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Floating wetlands along the Chicago River's Wild Mile. DAVE BURK / SOM

USA - How Floating Wetlands Are Helping to Clean Up Urban Waters

As cities around the world look to rid their waterways of remaining pollution, researchers are installing artificial islands brimming with grasses and sedges. The islands’ surfaces attract wildlife, while the underwater plant roots absorb contaminants and support aquatic life.

Five small islands roughly the size of backyard swimming pools float next to the concrete riverbank of Bubbly Creek, a stretch of the Chicago River named for the gas that once rose to the surface after stockyards dumped animal waste and byproducts into the waterway. Clumps of short, native grasses and plants, including sedges, swamp milkweed, and queen of the prairie, rise from a gravel-like material spread across each artificial island’s surface. A few rectangles cut from their middles hold bottomless baskets, structures that will, project designers hope, provide an attachment surface for freshwater mussels that once flourished in the river.

Three thousand square feet in total, these artificial wetlands are part of an effort to clean up a portion of a river that has long served the interests of industry. This floating wetland project is one of many proliferating around the world as cities increasingly look to green infrastructure to address toxic legacies. In the United States, researchers are conducting experiments in Boston and Baltimore as well as in Chicago, each team sharing best practices with the other to maximize the ecological benefits of their systems. The Canadian government and local municipalities are allotting more funding for innovative projects. Floating wetlands are also multiplying in the United Kingdom, and studies to quantify additional benefits continue in Australia and Brazil.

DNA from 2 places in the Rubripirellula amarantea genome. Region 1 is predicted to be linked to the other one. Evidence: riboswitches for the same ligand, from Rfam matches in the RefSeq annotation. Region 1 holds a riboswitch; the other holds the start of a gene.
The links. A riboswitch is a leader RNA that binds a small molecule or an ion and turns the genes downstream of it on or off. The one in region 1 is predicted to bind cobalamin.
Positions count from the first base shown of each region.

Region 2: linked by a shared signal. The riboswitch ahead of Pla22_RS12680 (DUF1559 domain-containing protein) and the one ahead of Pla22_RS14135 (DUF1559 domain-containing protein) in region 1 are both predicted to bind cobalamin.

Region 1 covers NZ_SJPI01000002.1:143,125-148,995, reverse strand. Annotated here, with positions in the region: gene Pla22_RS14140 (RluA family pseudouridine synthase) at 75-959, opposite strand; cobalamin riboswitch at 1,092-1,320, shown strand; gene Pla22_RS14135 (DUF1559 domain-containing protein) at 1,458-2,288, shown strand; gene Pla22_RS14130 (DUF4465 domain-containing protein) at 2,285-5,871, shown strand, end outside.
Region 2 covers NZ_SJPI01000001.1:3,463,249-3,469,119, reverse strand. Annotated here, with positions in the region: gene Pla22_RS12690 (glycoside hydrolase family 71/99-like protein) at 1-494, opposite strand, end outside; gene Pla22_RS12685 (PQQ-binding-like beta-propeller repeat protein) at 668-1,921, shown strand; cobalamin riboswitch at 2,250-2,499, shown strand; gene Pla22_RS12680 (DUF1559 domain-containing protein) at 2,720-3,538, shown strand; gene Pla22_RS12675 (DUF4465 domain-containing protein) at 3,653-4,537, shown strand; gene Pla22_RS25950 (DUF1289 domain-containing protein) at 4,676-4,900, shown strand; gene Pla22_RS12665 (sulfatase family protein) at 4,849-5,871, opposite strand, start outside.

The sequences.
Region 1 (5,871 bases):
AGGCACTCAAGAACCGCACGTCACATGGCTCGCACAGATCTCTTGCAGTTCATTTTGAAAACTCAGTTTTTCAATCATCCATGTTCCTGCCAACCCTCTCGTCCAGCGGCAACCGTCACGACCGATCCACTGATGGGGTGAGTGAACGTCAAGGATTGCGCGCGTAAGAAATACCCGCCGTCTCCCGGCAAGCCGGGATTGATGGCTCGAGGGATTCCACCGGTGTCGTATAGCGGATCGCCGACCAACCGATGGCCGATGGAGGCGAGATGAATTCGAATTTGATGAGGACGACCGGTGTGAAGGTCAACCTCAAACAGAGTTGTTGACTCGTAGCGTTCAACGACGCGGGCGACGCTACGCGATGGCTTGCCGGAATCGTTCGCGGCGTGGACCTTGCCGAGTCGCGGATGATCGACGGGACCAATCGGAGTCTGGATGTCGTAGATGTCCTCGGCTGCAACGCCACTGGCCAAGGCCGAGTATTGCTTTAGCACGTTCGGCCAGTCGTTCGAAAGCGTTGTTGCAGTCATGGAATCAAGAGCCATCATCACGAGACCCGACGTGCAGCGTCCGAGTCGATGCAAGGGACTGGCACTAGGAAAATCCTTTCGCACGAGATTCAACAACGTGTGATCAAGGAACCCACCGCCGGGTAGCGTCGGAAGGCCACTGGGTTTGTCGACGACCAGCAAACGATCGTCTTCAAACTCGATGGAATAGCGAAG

Floating wetlands filter contaminants and take up excess agricultural nutrients that can lead to algal blooms and dead zones.

Like natural wetlands, floating versions provide a range of ecosystem services. They filter sediment and contaminants from stormwater, and laboratory experiments show that some plants have the ability to lock up some chemicals and metals found in acid mine drainage. These systems take up excess agricultural nutrients that can lead to algal blooms and dead zones, and recent research suggests they could be used to reduce manmade contaminants that persist in the environment. Though it’s difficult to quantify the exact benefits these systems offer, and they have limitations as a tool in remediating polluted waterways, they could provide another option, researchers say.

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Nick Wesley, executive director of Urban Rivers, a nonprofit working with the Shedd Aquarium on the Chicago project, believes floating systems are a natural fit for the urban environment. Many urbanized river systems, he says, have the same “steel sheet pile wall, some rough-wrap riprap on the edges. We’re trying to [restore] what the naturalized river would be.” In many cities, he continues, floating wetlands could provide a low-cost alternative to conventional infrastructure projects because they’re modular and easy to install and to monitor.

Wesley’s group began, in 2018, with a floating wetlands project on the Chicago River’s North Branch. Called the Wild Mile, the installation aims to improve water quality and has already begun attracting invertebrates, including mollusks and crustaceans. Last month, the group expanded to the shores of Bubbly Creek. Urban Rivers, Shedd employees, and a team of volunteers bolted together polyethylene and metal frames, draped them with matting, dropped them in the water, added plants, and anchored the islands to the river bottom so they stay in place as the roots grow into the water. The plants will grow for years to come, part of a “riverponic” system, as Wesley calls it, that requires no soil or other substrate for support.

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